The mission concluded that the property is not under serious threat and that the overall state of conservation of the site remains satisfactory. However, it determined that a number of recommendations made at the time of inscription have to be implemented as a matter of urgency, particularly the full identification of attributes of OUV. The adequate documentation for cultural heritage and establishment of an integrated cultural and natural database is essential for surveying and monitoring the condition of the property and to define and adopt a consistent conservation approach that will ensure long-term preservation and better inform interpretation.
Overall governance needs to be strengthened to mitigate potential threats due to its fragility and tourism and visitation pressures and to effectively implement the management plan. Recommended measures include the appointment of a cultural officer for the DoA for the property and providing adequate capacity building to address the needs of the property. It is also recommended that the MoU between the Ministry of Tourism and Antiquities/DoA and ASEZA, which includes an effective governance model and provides all the necessary financial and technical support for its implementation in the provisions of the revised management plan, are enforced.
Measures need to be taken to better manage tourism at the property, particularly through the enforcement of legal provisions and regulations and through the review of the tourism management plan. The revision should be made to encompass the natural and cultural values of the property and be informed by environmental and cultural heritage impact assessment of the proposed actions for tourism. Specific actions to implement pending the review of the plan include the definition of a maximum number of camps within the buffer zone and the property and providing adequate interpretation and improved communication and promotion of the site as a World Heritage property. Existing legal provisions and regulations should be enforced in order to regulate tourism activities and the establishment and operation of camps within the property, and illegal camps should be urgently removed and degraded areas rehabilitated.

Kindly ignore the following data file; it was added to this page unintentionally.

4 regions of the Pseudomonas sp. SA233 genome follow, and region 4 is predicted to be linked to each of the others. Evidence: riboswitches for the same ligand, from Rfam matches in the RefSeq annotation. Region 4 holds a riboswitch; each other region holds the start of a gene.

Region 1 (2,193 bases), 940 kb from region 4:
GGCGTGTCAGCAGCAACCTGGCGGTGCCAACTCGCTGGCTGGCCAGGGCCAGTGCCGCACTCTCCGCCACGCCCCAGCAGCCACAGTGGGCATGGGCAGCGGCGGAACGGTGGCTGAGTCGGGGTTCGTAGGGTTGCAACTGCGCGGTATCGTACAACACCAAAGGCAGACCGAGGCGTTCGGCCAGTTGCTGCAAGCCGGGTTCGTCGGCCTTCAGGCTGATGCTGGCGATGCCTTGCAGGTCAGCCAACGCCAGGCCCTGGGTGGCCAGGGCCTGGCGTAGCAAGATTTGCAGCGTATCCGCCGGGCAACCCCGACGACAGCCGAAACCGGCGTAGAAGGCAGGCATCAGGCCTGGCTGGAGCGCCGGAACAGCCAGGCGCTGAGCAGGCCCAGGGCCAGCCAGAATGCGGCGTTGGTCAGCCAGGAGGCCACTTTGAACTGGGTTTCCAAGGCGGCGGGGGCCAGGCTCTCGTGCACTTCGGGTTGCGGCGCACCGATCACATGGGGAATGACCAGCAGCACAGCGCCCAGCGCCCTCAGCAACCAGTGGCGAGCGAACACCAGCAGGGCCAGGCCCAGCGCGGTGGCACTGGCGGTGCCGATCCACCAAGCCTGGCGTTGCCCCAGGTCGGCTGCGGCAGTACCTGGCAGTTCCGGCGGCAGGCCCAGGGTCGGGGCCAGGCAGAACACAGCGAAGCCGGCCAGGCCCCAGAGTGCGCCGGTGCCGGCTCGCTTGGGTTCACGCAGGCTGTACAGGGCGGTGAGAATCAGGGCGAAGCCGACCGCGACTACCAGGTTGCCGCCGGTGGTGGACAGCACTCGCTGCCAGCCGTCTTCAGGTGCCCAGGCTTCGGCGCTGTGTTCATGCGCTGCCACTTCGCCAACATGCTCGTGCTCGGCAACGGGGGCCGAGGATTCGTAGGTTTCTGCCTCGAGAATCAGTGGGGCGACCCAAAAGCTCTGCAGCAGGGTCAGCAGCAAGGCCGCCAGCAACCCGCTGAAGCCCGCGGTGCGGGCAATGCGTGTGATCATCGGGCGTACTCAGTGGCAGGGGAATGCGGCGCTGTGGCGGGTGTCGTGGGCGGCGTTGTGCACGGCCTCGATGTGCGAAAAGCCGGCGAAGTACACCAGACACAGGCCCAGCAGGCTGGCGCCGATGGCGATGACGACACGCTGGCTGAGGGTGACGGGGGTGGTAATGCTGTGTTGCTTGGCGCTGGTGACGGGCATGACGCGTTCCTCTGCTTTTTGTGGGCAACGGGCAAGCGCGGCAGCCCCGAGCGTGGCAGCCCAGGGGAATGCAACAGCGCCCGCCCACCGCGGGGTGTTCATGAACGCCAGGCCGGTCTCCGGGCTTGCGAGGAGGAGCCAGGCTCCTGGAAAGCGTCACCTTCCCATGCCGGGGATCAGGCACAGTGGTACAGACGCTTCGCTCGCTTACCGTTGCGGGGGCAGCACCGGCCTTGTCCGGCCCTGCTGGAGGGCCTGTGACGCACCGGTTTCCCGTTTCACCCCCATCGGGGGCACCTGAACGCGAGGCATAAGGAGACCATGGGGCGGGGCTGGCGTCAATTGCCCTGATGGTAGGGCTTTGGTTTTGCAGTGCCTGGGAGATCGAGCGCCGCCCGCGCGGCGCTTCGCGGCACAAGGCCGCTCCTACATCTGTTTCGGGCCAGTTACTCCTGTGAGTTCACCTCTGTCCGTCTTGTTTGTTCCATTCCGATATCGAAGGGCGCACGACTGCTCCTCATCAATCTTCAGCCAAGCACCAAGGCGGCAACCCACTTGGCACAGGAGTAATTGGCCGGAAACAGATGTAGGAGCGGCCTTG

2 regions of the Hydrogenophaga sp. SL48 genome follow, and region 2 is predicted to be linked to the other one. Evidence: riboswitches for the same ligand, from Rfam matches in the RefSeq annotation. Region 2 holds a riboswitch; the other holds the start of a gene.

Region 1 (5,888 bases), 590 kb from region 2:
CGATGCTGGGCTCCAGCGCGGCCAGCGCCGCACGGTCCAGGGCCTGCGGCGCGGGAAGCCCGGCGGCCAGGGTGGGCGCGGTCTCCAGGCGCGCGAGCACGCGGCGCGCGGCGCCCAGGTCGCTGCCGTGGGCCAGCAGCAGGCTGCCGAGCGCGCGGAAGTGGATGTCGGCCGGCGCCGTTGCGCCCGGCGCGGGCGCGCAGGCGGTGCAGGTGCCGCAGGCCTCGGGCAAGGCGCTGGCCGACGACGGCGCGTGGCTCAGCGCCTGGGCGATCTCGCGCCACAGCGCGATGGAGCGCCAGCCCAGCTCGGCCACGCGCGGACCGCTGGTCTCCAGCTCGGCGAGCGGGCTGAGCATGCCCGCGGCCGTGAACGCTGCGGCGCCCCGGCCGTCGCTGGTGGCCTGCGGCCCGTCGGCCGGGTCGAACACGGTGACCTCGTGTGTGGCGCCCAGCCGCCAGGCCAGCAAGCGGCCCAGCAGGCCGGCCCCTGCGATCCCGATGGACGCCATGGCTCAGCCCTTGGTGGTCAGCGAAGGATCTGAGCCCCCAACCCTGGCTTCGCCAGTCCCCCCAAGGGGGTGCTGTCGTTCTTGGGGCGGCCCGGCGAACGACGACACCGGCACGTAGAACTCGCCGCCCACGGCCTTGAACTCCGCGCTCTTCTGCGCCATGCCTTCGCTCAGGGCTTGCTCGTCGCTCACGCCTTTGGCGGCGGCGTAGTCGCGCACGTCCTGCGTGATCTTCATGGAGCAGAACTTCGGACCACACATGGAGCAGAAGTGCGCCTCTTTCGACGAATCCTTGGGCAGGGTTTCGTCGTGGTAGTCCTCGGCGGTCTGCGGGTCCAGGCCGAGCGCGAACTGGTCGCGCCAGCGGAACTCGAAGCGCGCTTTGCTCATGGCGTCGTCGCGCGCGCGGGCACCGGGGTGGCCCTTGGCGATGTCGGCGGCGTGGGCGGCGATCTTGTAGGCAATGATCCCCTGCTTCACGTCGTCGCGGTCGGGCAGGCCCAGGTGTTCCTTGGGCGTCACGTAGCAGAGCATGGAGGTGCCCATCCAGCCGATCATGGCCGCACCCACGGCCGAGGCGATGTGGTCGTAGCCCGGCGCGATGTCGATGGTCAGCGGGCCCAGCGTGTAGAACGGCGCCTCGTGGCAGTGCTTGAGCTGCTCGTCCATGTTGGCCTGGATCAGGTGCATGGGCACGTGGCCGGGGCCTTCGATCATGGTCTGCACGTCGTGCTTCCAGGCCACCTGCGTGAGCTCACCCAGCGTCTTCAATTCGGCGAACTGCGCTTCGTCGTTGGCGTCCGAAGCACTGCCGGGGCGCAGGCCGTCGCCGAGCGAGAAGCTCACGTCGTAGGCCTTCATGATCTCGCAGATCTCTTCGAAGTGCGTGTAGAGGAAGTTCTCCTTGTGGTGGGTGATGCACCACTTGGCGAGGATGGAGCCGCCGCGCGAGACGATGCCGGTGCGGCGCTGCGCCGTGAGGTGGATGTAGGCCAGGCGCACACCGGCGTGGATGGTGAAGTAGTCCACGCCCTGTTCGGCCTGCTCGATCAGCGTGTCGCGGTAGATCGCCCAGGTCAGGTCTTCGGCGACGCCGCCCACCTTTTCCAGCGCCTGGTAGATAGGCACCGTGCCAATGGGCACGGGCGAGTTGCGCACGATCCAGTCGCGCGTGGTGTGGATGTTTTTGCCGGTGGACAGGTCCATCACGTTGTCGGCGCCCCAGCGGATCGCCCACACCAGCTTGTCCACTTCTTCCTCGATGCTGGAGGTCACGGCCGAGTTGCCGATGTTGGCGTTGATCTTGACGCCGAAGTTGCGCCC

It is further recommended that sustainable funding mechanisms for the management of the property, including benefits for the local Bedouin communities, be established, potentially through the UNDP project.
Finally, should the State Party decide to submit a minor boundary modification by 1 February 2015, care should be taken to clearly identify the zoning around Rum Village and its approach road and to clearly substantiate the need to revise the inscribed boundaries. It should be noted that at the time of the evaluation of the property, IUCN had requested further information from the State Party regarding the exclusion of Rum village and its approach road from the nominated property. In its response, the State Party had noted that the boundary of the nominated area had been “re-adjusted to include the full size of the protected areas as defined in the Wadi Rum protected area by-law and without the exclusion of the land strip from the visitor centre to Rum village.” Therefore, the inscribed property includes Rum village and its approach road.
Decision Adopted: 38 COM 7B.56
The World Heritage Committee,